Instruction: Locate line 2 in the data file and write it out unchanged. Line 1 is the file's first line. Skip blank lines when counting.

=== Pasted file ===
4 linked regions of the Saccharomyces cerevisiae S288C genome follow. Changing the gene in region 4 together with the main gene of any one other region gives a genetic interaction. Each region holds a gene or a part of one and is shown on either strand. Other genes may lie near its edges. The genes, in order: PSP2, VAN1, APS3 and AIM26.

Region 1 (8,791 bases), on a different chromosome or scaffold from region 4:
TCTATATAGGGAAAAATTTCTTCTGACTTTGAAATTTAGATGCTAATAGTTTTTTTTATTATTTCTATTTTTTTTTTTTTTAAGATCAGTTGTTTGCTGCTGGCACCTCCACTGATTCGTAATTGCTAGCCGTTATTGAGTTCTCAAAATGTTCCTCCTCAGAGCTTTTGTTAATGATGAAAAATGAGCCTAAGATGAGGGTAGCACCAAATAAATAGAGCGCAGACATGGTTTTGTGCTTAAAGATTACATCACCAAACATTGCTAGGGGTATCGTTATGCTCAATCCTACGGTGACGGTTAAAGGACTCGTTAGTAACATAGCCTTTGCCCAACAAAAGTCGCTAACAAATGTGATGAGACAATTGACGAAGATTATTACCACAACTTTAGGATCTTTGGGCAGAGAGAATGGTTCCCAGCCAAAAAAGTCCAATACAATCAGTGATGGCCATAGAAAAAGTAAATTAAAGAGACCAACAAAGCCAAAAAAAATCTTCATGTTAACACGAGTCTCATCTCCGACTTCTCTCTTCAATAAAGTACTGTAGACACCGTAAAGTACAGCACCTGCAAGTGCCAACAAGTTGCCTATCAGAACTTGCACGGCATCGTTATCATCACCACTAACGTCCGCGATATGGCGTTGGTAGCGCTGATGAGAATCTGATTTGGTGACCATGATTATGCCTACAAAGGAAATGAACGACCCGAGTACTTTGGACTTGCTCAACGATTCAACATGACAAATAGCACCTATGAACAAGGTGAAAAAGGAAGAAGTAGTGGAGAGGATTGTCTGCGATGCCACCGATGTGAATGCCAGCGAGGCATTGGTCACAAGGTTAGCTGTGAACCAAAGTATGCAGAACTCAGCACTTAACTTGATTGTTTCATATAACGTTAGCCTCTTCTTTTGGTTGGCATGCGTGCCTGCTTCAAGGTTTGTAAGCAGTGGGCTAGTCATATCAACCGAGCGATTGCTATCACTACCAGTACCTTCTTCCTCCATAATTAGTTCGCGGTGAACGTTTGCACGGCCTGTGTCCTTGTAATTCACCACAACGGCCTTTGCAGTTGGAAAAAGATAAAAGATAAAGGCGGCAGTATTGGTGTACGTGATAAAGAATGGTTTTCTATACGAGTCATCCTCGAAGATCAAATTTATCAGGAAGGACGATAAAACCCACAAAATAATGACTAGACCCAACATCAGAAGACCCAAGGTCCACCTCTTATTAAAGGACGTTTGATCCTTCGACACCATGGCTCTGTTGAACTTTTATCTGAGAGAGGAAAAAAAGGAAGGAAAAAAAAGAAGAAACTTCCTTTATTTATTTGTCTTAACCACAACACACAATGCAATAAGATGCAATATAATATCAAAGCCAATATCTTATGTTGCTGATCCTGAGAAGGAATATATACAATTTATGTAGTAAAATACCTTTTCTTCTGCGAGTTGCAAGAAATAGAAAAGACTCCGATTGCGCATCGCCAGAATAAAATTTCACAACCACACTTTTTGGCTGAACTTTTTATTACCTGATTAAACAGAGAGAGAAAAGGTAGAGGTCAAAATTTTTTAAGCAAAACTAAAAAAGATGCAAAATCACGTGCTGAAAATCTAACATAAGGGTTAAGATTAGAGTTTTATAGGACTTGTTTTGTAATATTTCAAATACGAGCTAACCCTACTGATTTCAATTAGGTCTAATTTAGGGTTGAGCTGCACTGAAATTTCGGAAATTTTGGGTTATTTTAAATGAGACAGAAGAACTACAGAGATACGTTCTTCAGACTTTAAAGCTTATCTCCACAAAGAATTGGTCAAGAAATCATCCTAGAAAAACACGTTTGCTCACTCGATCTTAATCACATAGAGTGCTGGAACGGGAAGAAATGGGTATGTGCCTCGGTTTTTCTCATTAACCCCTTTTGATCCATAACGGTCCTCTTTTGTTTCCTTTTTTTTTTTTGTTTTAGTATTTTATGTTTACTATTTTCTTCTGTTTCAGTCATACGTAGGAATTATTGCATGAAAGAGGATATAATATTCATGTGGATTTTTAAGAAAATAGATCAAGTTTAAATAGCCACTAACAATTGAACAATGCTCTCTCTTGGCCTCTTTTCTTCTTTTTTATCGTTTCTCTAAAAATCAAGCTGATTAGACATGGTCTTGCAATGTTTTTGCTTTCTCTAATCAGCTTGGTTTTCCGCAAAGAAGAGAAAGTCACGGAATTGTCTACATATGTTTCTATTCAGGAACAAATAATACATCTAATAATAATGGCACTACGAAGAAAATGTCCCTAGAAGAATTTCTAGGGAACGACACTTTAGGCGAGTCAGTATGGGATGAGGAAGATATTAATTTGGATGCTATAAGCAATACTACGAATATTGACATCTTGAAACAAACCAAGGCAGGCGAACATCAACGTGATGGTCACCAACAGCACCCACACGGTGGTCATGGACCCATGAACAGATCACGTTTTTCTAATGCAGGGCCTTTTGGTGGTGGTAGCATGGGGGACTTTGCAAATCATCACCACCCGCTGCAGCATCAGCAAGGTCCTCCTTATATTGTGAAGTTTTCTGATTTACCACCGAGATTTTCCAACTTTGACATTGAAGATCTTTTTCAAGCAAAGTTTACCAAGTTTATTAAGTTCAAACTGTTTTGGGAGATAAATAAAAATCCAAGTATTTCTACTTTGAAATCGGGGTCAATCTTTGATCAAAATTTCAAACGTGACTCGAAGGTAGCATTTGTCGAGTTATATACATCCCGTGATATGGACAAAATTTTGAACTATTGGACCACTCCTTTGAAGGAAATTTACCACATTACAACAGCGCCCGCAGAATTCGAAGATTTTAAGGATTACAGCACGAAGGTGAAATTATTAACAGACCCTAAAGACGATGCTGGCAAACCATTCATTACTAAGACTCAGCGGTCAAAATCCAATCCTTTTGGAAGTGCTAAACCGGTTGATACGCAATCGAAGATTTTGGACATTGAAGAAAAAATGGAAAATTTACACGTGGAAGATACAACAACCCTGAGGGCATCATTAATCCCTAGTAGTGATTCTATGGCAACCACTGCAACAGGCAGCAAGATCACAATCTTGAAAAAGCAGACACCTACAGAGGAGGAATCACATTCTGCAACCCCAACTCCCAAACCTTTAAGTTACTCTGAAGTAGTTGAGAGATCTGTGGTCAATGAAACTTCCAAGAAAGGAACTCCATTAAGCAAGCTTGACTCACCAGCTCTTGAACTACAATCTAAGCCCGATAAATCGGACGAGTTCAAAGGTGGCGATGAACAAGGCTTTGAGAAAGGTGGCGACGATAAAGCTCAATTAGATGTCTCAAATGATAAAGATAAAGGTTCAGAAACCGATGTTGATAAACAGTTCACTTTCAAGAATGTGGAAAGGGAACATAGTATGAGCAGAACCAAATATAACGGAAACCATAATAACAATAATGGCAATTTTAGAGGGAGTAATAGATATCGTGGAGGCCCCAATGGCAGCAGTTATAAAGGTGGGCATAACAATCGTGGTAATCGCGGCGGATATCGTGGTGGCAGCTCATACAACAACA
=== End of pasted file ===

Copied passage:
Region 1 (8,791 bases), on a different chromosome or scaffold from region 4: